Consumers are turning to at-home spa treatments instead of regular visits to their esthetician, according to Charlotte Libby, senior beauty analyst at Mintel.
Replicating Spa Treatments at Home
Facial cleansing brushes and devices have experienced much success in the U.K.—as well as the U.S.—helping clients experience a spa-like effect without a trip to the spa.
By the Numbers
- Five percent of U.K. women use an at-home skin device, increasing to 8% of women aged 16–24.
- This interest extends beyond cleansing, with U.K. consumers interested in using devices for additional benefits such as:
- Anti-acne ( with 28% interested in trying);
- Anti-aging (50%); and
- Skin rejuvenation (51%).
- Some 37% of U.K. women have used an at-home beauty device.
How Spas are Stepping Up to the At-home Competition
"This trend toward at-home devices, coupled with the rise in Botox and fillers, has challenged the salon facial treatments market," says Libby.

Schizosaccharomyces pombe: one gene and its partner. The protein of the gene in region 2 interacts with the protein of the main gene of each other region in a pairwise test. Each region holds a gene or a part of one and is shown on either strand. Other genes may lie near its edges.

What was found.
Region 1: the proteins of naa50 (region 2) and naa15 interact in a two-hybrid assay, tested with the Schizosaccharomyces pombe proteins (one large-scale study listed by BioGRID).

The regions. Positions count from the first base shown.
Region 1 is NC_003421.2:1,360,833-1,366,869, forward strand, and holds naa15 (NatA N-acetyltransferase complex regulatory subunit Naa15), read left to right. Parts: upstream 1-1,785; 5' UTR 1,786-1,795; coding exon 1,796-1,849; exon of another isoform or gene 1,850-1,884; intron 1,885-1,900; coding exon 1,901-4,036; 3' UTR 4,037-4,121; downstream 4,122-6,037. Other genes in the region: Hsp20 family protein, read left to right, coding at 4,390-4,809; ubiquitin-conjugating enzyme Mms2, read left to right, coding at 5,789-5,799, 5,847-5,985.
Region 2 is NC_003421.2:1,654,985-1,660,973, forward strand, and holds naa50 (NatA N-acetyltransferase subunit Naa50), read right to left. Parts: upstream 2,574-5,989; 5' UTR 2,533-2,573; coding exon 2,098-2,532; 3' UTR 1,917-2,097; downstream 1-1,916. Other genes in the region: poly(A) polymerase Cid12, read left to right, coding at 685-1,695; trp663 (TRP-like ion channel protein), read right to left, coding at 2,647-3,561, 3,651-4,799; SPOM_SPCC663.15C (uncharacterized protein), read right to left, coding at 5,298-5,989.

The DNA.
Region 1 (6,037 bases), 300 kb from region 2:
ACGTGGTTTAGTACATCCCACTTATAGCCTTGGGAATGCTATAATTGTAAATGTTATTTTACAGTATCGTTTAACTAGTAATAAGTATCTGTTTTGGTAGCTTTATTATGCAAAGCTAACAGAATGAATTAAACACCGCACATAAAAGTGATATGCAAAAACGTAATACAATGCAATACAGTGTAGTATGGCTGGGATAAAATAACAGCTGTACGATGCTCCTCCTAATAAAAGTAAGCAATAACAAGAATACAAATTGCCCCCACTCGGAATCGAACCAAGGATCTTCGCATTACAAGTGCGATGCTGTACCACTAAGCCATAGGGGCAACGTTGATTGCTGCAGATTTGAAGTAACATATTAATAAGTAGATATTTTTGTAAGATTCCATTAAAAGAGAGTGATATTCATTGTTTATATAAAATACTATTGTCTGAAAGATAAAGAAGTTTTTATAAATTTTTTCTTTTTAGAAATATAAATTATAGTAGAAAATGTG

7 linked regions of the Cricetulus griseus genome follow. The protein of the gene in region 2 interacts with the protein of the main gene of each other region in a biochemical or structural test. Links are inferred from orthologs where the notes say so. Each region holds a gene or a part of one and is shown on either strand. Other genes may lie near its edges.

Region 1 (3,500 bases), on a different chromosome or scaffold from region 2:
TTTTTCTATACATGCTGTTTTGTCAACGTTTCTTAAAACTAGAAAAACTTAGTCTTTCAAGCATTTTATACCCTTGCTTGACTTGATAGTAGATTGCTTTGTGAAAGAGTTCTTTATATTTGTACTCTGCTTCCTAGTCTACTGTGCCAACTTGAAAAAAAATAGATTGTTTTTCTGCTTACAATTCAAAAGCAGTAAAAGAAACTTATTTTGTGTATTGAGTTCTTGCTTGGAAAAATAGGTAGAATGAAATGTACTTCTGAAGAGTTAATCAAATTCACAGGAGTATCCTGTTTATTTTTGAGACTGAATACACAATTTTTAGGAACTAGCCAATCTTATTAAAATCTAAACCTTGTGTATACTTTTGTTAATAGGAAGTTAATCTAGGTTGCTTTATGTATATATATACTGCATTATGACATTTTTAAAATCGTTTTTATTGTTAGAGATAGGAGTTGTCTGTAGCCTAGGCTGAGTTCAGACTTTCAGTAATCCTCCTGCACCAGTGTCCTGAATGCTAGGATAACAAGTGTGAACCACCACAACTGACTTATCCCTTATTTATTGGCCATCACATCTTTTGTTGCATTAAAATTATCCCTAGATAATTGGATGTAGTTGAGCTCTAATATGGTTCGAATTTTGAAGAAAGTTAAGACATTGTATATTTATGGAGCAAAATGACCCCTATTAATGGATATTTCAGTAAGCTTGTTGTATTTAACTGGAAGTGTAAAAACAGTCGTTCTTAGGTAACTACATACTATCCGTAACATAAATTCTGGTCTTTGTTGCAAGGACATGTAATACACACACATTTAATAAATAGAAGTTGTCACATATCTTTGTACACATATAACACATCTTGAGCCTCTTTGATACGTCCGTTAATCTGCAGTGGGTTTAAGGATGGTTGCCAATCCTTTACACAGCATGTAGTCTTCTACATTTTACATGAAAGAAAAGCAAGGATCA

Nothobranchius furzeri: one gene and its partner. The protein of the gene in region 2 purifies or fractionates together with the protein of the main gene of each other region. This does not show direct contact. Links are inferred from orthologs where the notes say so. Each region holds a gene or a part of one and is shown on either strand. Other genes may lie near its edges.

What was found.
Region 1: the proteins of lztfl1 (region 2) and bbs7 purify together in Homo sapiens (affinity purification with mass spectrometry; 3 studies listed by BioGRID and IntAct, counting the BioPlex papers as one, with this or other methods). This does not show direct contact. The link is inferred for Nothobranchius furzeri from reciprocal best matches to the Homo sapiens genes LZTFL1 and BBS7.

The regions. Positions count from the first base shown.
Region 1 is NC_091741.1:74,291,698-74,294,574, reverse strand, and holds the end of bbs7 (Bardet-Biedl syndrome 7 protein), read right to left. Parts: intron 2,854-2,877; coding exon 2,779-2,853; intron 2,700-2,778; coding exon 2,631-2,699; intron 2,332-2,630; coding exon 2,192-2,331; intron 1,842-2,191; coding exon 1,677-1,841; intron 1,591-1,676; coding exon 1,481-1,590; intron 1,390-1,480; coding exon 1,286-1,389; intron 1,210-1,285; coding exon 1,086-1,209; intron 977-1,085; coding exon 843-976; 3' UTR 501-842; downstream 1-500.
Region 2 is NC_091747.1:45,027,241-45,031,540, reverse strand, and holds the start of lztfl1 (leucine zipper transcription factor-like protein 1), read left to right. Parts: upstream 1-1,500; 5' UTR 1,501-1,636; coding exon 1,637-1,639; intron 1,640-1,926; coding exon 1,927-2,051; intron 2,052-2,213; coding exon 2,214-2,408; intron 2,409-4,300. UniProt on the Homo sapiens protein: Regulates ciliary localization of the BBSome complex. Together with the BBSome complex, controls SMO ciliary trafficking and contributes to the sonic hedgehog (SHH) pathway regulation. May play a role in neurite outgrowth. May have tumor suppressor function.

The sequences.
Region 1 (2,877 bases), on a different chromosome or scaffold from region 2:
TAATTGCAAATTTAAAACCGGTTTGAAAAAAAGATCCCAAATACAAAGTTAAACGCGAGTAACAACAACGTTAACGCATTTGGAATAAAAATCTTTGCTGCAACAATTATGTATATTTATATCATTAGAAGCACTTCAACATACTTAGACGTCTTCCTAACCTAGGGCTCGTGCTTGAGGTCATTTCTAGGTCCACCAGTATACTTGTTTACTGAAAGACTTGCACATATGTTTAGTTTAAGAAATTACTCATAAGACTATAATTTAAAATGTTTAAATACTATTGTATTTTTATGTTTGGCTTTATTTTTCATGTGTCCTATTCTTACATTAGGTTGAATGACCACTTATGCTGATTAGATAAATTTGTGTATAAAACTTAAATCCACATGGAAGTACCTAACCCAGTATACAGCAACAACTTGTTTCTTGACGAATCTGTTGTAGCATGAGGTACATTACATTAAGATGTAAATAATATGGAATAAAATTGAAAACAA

"And as a result facials have become increasingly high-tech in a move to offer consumers something they cannot replicate at home."
U.K. skin care facilities are more frequently incorporating noninvasive treatments, such as microcurrent, and laser and intense pulsed light (IPL) treatments.
U.S. spas are doing the same thing, says Libby.
Fate of Facials
Libby: "Salon treatments are looking to offer consumers perceived better value for money, as they compete with products you can use at home and more intensive consumer regimes.
"The rise in machine-based facials in a response to this—offering consumers a treatment they cannot replicate at home."
This high-tech facial trend is likely to appeal to male clientele, as well, says Libby, as men may see the approach as less feminine and more scientifically based.
Libby also reminds spa professionals to use this approach as a way to boost retail sales by recommending products to boost skin between high-tech facials.